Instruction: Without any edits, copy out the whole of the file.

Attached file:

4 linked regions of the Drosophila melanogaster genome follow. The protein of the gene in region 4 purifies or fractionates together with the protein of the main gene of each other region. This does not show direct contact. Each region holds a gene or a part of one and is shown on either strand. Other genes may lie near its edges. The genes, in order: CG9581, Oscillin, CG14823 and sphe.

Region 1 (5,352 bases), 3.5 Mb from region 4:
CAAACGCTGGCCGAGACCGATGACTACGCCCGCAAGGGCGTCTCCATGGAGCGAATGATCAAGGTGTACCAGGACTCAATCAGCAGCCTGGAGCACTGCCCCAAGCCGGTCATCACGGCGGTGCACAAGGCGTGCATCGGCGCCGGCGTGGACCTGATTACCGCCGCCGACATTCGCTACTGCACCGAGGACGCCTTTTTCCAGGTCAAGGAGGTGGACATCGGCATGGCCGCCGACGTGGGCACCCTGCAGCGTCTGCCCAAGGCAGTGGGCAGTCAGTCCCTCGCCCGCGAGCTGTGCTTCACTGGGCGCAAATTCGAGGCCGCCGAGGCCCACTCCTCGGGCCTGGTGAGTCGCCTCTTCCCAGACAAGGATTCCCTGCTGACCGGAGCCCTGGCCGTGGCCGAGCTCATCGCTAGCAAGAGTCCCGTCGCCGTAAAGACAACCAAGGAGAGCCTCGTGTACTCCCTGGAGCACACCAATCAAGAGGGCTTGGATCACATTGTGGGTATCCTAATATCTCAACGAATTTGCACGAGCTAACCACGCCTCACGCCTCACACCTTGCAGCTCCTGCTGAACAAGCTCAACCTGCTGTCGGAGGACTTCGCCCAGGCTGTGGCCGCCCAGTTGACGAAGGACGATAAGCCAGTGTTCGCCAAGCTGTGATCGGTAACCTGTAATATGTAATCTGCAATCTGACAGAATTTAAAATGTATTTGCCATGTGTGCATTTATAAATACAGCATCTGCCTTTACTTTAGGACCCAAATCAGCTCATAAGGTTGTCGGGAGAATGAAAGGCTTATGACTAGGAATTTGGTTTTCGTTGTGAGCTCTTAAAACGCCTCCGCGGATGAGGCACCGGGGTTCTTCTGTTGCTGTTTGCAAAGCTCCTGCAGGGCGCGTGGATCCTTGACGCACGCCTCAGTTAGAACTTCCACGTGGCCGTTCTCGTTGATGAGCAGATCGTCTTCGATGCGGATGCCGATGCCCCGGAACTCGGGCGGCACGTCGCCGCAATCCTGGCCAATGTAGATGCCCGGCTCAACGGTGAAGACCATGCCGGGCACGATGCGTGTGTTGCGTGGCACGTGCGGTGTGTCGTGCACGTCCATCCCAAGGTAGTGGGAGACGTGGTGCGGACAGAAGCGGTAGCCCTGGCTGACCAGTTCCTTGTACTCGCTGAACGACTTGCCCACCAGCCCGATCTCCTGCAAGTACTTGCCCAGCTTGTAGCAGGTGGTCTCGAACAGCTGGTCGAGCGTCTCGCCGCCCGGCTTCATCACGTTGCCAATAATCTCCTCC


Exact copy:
4 linked regions of the Drosophila melanogaster genome follow. The protein of the gene in region 4 purifies or fractionates together with the protein of the main gene of each other region. This does not show direct contact. Each region holds a gene or a part of one and is shown on either strand. Other genes may lie near its edges. The genes, in order: CG9581, Oscillin, CG14823 and sphe.

Region 1 (5,352 bases), 3.5 Mb from region 4:
CAAACGCTGGCCGAGACCGATGACTACGCCCGCAAGGGCGTCTCCATGGAGCGAATGATCAAGGTGTACCAGGACTCAATCAGCAGCCTGGAGCACTGCCCCAAGCCGGTCATCACGGCGGTGCACAAGGCGTGCATCGGCGCCGGCGTGGACCTGATTACCGCCGCCGACATTCGCTACTGCACCGAGGACGCCTTTTTCCAGGTCAAGGAGGTGGACATCGGCATGGCCGCCGACGTGGGCACCCTGCAGCGTCTGCCCAAGGCAGTGGGCAGTCAGTCCCTCGCCCGCGAGCTGTGCTTCACTGGGCGCAAATTCGAGGCCGCCGAGGCCCACTCCTCGGGCCTGGTGAGTCGCCTCTTCCCAGACAAGGATTCCCTGCTGACCGGAGCCCTGGCCGTGGCCGAGCTCATCGCTAGCAAGAGTCCCGTCGCCGTAAAGACAACCAAGGAGAGCCTCGTGTACTCCCTGGAGCACACCAATCAAGAGGGCTTGGATCACATTGTGGGTATCCTAATATCTCAACGAATTTGCACGAGCTAACCACGCCTCACGCCTCACACCTTGCAGCTCCTGCTGAACAAGCTCAACCTGCTGTCGGAGGACTTCGCCCAGGCTGTGGCCGCCCAGTTGACGAAGGACGATAAGCCAGTGTTCGCCAAGCTGTGATCGGTAACCTGTAATATGTAATCTGCAATCTGACAGAATTTAAAATGTATTTGCCATGTGTGCATTTATAAATACAGCATCTGCCTTTACTTTAGGACCCAAATCAGCTCATAAGGTTGTCGGGAGAATGAAAGGCTTATGACTAGGAATTTGGTTTTCGTTGTGAGCTCTTAAAACGCCTCCGCGGATGAGGCACCGGGGTTCTTCTGTTGCTGTTTGCAAAGCTCCTGCAGGGCGCGTGGATCCTTGACGCACGCCTCAGTTAGAACTTCCACGTGGCCGTTCTCGTTGATGAGCAGATCGTCTTCGATGCGGATGCCGATGCCCCGGAACTCGGGCGGCACGTCGCCGCAATCCTGGCCAATGTAGATGCCCGGCTCAACGGTGAAGACCATGCCGGGCACGATGCGTGTGTTGCGTGGCACGTGCGGTGTGTCGTGCACGTCCATCCCAAGGTAGTGGGAGACGTGGTGCGGACAGAAGCGGTAGCCCTGGCTGACCAGTTCCTTGTACTCGCTGAACGACTTGCCCACCAGCCCGATCTCCTGCAAGTACTTGCCCAGCTTGTAGCAGGTGGTCTCGAACAGCTGGTCGAGCGTCTCGCCGCCCGGCTTCATCACGTTGCCAATAATCTCCTCC